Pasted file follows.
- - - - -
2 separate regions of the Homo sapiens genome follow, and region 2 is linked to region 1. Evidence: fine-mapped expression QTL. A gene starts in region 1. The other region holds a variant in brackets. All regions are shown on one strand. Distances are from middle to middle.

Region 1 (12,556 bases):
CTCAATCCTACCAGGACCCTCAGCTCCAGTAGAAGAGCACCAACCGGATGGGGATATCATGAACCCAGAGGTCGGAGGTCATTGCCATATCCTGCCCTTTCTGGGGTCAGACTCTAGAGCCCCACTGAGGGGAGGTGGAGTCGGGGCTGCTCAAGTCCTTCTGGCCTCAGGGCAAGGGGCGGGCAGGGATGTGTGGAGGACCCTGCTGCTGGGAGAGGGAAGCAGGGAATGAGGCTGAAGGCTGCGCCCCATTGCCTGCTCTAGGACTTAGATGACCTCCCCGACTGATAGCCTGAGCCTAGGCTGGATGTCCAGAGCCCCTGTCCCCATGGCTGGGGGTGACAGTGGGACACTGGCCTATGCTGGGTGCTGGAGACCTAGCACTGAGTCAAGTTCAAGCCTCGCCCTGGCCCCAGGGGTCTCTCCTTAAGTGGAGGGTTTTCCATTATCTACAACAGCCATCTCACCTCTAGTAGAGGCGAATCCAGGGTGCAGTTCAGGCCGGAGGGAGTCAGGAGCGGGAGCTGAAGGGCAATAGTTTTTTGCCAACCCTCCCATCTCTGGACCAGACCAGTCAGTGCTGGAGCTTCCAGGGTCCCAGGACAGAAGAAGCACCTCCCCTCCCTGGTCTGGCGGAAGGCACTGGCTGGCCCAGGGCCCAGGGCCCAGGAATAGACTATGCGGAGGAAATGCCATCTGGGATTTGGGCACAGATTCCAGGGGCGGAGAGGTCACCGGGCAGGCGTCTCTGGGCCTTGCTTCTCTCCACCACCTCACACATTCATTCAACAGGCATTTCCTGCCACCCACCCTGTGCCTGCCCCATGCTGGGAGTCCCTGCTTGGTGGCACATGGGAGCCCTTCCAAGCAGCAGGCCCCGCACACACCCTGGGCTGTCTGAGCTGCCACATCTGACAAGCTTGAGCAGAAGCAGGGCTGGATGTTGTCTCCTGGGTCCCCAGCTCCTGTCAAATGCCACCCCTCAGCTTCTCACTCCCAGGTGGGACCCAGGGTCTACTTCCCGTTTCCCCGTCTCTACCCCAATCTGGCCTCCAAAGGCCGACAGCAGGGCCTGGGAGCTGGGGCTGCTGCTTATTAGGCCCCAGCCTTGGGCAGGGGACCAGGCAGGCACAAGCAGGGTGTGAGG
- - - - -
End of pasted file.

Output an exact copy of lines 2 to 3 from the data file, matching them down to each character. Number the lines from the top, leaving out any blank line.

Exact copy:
Region 1 (12,556 bases):
CTCAATCCTACCAGGACCCTCAGCTCCAGTAGAAGAGCACCAACCGGATGGGGATATCATGAACCCAGAGGTCGGAGGTCATTGCCATATCCTGCCCTTTCTGGGGTCAGACTCTAGAGCCCCACTGAGGGGAGGTGGAGTCGGGGCTGCTCAAGTCCTTCTGGCCTCAGGGCAAGGGGCGGGCAGGGATGTGTGGAGGACCCTGCTGCTGGGAGAGGGAAGCAGGGAATGAGGCTGAAGGCTGCGCCCCATTGCCTGCTCTAGGACTTAGATGACCTCCCCGACTGATAGCCTGAGCCTAGGCTGGATGTCCAGAGCCCCTGTCCCCATGGCTGGGGGTGACAGTGGGACACTGGCCTATGCTGGGTGCTGGAGACCTAGCACTGAGTCAAGTTCAAGCCTCGCCCTGGCCCCAGGGGTCTCTCCTTAAGTGGAGGGTTTTCCATTATCTACAACAGCCATCTCACCTCTAGTAGAGGCGAATCCAGGGTGCAGTTCAGGCCGGAGGGAGTCAGGAGCGGGAGCTGAAGGGCAATAGTTTTTTGCCAACCCTCCCATCTCTGGACCAGACCAGTCAGTGCTGGAGCTTCCAGGGTCCCAGGACAGAAGAAGCACCTCCCCTCCCTGGTCTGGCGGAAGGCACTGGCTGGCCCAGGGCCCAGGGCCCAGGAATAGACTATGCGGAGGAAATGCCATCTGGGATTTGGGCACAGATTCCAGGGGCGGAGAGGTCACCGGGCAGGCGTCTCTGGGCCTTGCTTCTCTCCACCACCTCACACATTCATTCAACAGGCATTTCCTGCCACCCACCCTGTGCCTGCCCCATGCTGGGAGTCCCTGCTTGGTGGCACATGGGAGCCCTTCCAAGCAGCAGGCCCCGCACACACCCTGGGCTGTCTGAGCTGCCACATCTGACAAGCTTGAGCAGAAGCAGGGCTGGATGTTGTCTCCTGGGTCCCCAGCTCCTGTCAAATGCCACCCCTCAGCTTCTCACTCCCAGGTGGGACCCAGGGTCTACTTCCCGTTTCCCCGTCTCTACCCCAATCTGGCCTCCAAAGGCCGACAGCAGGGCCTGGGAGCTGGGGCTGCTGCTTATTAGGCCCCAGCCTTGGGCAGGGGACCAGGCAGGCACAAGCAGGGTGTGAGG